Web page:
# Prove $\mathbb{R}^n \cong \mathbb{R}$ as vector spaces over $\mathbb{Q}$

Prove that as vector spaces over $\mathbb{Q}, \mathbb{R}^n \cong \mathbb{R},$ for all $n \in \mathbb{Z}^+.$

My idea is to create a $\mathbb{Q}$-module homomorphism and show that is bijective but I can't seem to come up with the correct map. Any ideas?

• It's easier to use that every vector space has a basis, and that $\mathbb R$ must thus have a $\mathbb Q$-basis, which must be infinite. Then show that $\mathbb R^n$ must have a basis of the same cardinality. – Thomas Andrews Jan 31 '18 at 3:36
• Basically, there isn't any "good" $\mathbb Q$-module homomorphism that you can just define; you can only prove it exists. – Thomas Andrews Jan 31 '18 at 3:37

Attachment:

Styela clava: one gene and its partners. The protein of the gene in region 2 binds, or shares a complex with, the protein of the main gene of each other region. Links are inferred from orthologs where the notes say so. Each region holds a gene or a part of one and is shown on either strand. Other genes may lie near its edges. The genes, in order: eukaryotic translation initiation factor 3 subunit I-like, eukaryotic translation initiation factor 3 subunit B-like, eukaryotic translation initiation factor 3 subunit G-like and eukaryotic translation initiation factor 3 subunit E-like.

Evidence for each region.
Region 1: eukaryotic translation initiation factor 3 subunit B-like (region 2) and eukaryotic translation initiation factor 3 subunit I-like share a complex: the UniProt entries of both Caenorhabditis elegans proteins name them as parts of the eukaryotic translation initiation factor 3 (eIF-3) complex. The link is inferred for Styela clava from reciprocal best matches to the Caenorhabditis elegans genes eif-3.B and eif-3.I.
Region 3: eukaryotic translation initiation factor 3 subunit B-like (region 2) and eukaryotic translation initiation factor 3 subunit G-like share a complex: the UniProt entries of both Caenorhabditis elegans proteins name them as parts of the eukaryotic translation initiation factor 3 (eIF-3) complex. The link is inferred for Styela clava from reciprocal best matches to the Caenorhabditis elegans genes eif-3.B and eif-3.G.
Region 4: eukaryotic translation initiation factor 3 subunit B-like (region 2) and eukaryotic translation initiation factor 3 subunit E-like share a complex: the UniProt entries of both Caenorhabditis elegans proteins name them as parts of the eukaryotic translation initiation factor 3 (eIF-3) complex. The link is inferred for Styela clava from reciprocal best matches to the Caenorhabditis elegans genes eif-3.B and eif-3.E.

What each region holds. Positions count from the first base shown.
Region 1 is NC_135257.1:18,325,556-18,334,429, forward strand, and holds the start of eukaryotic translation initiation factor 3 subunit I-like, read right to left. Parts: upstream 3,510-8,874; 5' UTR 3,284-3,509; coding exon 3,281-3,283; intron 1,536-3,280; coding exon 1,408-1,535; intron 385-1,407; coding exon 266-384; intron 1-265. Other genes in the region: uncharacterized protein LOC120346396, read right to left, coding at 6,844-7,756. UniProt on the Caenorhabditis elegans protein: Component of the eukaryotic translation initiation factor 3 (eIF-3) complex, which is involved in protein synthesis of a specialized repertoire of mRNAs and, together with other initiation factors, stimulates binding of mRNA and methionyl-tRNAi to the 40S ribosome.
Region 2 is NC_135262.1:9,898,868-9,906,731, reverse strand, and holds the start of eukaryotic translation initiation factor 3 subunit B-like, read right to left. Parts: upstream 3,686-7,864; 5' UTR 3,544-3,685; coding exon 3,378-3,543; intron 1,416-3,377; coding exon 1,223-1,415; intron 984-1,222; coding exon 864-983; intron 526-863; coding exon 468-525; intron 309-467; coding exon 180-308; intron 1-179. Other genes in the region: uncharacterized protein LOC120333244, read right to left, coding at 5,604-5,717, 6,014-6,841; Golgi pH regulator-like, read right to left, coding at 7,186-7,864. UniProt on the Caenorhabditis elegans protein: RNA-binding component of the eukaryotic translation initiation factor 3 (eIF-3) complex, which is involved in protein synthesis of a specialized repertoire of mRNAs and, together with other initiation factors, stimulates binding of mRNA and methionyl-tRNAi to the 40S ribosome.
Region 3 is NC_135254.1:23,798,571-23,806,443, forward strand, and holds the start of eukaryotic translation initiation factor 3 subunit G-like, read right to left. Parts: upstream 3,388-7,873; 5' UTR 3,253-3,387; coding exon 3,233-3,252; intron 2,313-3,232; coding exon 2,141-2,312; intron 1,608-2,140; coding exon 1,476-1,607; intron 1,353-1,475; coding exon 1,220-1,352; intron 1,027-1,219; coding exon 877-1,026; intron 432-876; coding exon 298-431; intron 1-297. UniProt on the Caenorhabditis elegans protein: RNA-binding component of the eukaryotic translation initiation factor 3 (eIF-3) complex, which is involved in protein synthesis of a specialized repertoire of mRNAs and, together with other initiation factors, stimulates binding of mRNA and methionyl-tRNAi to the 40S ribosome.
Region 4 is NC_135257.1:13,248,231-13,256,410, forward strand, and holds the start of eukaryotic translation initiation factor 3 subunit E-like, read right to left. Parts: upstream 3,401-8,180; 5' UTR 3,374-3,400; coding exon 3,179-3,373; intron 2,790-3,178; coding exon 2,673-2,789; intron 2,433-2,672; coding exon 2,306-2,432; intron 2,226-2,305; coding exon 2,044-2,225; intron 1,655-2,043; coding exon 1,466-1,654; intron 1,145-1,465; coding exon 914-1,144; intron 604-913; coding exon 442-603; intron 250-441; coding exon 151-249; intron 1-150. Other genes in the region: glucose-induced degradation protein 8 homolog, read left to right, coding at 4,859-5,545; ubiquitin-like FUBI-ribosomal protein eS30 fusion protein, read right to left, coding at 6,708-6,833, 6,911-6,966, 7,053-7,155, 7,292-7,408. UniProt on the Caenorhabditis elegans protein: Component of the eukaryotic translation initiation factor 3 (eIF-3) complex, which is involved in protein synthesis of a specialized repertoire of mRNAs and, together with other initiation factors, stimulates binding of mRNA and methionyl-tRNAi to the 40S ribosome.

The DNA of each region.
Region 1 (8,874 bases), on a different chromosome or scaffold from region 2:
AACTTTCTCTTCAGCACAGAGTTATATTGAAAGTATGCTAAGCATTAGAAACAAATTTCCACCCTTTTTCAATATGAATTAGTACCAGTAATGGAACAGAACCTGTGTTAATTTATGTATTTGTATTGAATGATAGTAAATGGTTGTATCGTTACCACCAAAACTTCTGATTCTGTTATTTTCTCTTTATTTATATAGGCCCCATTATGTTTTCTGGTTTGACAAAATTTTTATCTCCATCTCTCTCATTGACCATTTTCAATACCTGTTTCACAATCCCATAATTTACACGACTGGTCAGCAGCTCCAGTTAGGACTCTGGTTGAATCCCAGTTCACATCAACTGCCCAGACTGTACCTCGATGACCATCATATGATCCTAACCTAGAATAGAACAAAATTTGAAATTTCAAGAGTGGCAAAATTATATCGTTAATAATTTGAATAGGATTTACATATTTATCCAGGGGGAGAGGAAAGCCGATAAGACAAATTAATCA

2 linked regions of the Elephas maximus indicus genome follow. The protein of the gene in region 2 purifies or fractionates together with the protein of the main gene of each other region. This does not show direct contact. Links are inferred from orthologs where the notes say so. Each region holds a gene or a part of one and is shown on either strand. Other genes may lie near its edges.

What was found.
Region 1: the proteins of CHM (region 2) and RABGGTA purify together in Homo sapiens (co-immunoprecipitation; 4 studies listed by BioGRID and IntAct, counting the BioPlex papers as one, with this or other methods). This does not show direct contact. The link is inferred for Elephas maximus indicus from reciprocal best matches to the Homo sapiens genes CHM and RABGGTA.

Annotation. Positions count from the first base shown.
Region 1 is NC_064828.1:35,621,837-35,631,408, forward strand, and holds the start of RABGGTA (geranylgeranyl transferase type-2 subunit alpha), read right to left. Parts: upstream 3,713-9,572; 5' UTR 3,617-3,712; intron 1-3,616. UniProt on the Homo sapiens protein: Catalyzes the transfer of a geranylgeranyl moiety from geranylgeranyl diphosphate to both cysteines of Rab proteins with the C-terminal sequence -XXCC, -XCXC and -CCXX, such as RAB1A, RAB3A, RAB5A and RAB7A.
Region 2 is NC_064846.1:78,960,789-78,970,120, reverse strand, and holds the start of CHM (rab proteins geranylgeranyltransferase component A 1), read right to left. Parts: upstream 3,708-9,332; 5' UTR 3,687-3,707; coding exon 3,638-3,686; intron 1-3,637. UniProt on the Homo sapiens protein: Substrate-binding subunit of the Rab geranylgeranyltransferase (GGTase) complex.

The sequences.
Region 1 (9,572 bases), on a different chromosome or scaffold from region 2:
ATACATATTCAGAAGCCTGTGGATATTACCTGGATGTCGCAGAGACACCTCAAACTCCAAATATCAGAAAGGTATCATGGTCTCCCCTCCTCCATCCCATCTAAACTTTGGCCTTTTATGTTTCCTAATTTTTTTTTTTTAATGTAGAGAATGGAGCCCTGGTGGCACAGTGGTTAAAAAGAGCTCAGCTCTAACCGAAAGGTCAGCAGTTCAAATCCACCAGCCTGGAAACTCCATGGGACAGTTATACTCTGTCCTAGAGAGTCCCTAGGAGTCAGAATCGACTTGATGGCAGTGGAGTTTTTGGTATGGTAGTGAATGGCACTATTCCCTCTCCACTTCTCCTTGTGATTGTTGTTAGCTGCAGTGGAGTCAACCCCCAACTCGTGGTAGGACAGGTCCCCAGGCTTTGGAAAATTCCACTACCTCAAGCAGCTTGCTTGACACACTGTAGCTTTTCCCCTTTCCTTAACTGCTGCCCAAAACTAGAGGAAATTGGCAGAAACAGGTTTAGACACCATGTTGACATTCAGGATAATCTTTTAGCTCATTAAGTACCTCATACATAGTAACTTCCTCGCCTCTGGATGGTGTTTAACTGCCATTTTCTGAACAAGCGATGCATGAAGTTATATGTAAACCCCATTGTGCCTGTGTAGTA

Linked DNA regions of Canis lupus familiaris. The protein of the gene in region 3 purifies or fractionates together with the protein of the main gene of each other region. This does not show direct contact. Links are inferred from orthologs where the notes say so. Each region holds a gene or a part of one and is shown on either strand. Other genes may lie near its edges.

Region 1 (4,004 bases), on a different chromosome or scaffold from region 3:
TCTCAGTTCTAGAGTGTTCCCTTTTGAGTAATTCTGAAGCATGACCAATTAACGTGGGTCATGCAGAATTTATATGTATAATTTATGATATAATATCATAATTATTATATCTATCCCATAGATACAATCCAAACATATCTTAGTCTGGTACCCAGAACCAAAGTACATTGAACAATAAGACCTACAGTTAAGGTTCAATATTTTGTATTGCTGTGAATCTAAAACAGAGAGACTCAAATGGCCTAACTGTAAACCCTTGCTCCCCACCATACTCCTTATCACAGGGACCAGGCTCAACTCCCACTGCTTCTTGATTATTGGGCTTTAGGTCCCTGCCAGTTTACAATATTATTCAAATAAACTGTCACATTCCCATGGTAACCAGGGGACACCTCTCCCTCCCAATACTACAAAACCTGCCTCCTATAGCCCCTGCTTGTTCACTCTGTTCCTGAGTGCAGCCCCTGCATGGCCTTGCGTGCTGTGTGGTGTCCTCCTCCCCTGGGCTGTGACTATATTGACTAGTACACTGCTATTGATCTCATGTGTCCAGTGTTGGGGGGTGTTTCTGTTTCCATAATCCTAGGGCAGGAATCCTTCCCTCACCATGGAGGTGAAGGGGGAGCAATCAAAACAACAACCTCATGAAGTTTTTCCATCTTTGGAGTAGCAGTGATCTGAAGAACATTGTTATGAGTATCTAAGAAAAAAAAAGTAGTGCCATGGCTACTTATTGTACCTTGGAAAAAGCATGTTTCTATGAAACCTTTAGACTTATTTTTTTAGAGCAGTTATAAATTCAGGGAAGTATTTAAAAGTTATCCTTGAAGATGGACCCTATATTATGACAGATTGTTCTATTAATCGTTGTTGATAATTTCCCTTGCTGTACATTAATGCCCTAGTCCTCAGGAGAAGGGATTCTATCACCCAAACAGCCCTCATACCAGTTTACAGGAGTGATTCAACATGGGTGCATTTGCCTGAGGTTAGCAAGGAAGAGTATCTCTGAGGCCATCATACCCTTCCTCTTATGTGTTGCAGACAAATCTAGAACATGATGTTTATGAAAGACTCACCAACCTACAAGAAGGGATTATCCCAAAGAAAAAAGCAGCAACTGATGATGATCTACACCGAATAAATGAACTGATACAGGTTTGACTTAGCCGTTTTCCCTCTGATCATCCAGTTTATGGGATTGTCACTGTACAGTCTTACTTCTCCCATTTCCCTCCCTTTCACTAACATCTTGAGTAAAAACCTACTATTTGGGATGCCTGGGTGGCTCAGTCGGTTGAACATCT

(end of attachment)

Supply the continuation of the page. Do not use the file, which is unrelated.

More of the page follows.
Consider a basis $(e_i)_{i\in I}$ of the $\mathbb{Q}$ vector space $\mathbb{R}$, you can define the basis of $n$-uple $(e_{i_1},...,e_{i_n})$ of $\mathbb{R}^n$, these basis have the same cardinal and a bijection between them induces an isomorphism between the $\mathbb{Q}$ vector space $\mathbb{R}$ and the $\mathbb{Q}$ vector space $\mathbb{R}^n$.
• Doesn't this have the same issue as trying to create a isomorphism between $\mathbb{R}^n$ and $\mathbb{R}$? I don't see how there's going to be a bijection between the bases. – Smash Jan 31 '18 at 14:21
It's easy to notice that $\mathbb{R^n}$ must be infinite-dimensional over $\mathbb{Q}$. Otherwise it would have been isomorphic to some $\mathbb{Q^m}$ but that's impossible since this sets have different cardinality.
The criteria that two vector spaces are isomorphic iff their algebraic dimensions are the same holds not only for finite- but also for infinite-dimensional vector spaces. So since $R$ and $R^n$ have the same cardinality then they have the same dimension and then they are isomorphic.